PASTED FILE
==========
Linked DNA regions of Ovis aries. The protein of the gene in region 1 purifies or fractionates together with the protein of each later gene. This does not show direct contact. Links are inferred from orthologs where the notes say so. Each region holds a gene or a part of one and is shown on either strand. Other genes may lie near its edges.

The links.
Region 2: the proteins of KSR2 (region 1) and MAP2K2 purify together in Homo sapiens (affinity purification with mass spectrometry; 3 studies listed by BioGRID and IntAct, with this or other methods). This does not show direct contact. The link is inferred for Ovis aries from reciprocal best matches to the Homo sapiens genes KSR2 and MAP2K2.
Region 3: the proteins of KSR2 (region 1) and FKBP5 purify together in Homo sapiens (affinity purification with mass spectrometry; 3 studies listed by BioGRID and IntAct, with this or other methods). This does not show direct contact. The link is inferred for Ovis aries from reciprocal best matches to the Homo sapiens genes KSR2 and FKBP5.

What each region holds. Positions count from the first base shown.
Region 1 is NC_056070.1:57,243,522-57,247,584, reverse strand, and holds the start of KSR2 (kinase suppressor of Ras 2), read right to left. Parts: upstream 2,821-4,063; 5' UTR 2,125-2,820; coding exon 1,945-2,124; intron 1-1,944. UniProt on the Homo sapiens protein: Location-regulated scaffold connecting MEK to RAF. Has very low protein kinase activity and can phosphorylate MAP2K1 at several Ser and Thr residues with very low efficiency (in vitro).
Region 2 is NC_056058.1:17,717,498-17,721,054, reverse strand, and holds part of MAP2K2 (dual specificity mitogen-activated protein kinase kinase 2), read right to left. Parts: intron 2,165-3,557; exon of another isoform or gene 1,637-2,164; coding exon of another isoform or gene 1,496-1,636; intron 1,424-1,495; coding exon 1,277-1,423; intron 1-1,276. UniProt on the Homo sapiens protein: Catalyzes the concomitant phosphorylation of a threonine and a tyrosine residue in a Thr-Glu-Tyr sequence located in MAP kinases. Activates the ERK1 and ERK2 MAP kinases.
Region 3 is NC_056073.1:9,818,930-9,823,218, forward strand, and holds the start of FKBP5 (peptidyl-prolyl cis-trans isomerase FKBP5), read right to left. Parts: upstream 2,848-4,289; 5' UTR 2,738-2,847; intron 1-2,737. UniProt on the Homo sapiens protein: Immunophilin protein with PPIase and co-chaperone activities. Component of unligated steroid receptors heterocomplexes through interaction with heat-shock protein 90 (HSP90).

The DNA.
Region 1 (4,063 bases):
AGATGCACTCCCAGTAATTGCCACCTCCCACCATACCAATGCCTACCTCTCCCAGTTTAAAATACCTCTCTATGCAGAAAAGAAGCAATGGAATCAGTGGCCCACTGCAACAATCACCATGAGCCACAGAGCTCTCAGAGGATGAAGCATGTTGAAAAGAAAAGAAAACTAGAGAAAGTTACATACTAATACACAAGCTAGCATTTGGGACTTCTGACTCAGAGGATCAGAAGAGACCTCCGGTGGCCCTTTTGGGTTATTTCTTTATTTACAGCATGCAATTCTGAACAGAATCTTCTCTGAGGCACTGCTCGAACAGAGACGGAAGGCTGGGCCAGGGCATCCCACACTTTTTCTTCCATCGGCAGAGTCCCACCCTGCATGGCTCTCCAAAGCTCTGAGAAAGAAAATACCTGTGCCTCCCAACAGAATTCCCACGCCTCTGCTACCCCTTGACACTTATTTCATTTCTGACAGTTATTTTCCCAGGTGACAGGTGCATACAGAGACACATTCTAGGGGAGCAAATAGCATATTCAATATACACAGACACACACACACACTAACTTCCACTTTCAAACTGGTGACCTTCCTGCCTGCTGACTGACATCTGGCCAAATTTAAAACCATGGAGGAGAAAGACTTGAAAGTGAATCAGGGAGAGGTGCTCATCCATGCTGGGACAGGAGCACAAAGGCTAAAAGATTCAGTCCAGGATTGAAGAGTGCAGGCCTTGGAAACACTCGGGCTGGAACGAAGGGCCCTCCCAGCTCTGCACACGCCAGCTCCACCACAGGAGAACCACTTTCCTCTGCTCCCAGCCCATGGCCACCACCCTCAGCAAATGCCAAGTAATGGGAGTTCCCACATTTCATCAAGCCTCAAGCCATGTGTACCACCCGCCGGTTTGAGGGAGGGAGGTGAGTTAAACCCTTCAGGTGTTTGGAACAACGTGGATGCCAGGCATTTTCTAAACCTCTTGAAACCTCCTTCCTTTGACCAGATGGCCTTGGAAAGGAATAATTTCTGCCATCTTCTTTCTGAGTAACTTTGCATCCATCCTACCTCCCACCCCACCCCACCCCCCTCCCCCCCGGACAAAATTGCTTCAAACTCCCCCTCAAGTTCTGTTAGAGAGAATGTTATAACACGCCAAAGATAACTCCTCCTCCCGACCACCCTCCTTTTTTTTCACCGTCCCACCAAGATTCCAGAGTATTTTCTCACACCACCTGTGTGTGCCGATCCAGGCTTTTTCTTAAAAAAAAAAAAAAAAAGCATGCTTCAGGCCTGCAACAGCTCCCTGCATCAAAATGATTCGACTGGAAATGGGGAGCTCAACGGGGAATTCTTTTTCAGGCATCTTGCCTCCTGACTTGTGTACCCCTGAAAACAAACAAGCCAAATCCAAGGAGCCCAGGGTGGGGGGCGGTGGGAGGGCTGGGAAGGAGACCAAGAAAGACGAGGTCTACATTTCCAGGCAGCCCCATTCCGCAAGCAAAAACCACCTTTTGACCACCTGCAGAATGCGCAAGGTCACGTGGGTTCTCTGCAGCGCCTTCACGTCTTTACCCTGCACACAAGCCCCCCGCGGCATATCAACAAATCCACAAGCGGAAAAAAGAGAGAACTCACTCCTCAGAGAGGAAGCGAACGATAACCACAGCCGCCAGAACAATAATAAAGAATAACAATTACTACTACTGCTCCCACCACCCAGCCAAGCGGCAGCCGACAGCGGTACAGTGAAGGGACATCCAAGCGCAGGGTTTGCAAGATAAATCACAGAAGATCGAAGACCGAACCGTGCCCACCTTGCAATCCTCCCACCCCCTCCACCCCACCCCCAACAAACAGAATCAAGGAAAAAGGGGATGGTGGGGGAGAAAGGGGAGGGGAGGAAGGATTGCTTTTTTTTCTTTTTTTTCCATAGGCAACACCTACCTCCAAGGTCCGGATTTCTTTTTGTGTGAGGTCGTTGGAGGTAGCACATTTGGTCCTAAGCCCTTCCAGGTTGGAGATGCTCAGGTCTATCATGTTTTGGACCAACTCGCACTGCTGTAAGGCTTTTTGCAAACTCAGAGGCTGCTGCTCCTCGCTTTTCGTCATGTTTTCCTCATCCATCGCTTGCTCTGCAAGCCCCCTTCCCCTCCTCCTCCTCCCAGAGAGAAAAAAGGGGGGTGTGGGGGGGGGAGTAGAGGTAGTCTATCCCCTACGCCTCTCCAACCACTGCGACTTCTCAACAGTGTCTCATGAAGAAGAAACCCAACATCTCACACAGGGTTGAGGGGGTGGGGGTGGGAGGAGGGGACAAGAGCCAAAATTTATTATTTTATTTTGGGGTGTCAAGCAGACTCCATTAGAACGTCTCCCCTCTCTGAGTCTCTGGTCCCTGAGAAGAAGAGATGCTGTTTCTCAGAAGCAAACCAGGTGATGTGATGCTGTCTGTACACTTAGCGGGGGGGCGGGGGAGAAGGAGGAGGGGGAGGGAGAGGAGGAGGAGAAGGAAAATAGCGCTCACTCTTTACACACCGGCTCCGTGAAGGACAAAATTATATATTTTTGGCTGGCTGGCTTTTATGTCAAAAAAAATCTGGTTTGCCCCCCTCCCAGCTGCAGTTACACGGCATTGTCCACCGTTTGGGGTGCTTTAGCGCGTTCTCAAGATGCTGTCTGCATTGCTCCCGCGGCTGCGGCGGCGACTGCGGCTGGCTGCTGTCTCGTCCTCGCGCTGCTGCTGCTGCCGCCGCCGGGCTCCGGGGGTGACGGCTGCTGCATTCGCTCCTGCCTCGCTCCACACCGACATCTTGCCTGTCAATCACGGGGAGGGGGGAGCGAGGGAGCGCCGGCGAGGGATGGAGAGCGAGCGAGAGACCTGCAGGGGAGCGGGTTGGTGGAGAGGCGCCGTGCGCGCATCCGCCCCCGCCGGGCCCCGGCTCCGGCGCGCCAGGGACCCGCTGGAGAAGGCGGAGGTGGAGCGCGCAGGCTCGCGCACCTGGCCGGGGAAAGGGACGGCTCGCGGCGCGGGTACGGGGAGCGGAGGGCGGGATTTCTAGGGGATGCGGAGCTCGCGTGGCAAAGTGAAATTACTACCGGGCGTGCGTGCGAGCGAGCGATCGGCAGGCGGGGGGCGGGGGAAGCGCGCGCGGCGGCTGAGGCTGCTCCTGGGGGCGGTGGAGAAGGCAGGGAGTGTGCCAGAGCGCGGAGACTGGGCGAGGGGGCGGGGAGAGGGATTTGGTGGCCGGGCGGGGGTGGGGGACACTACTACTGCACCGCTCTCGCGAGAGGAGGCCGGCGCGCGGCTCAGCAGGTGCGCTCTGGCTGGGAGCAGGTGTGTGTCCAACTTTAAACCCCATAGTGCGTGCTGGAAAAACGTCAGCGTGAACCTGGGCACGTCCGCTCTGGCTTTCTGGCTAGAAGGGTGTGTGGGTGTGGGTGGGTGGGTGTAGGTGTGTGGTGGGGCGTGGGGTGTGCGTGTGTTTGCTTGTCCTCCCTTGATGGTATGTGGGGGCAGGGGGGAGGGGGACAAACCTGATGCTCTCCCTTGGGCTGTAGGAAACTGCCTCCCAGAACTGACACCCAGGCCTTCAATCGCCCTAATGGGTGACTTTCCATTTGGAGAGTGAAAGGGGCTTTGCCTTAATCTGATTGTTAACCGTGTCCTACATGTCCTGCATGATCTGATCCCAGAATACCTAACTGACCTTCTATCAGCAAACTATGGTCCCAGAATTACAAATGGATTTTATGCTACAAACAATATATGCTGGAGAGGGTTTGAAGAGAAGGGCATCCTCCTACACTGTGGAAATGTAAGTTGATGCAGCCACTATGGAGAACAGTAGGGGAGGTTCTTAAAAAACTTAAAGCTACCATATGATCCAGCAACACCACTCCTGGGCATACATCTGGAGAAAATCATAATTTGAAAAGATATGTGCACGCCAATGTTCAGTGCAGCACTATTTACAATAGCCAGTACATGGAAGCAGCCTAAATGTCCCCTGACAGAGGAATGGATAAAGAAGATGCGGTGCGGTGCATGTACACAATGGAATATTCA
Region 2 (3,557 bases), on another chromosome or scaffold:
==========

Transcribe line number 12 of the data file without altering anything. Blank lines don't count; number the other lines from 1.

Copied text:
Region 2 (3,557 bases), on another chromosome or scaffold: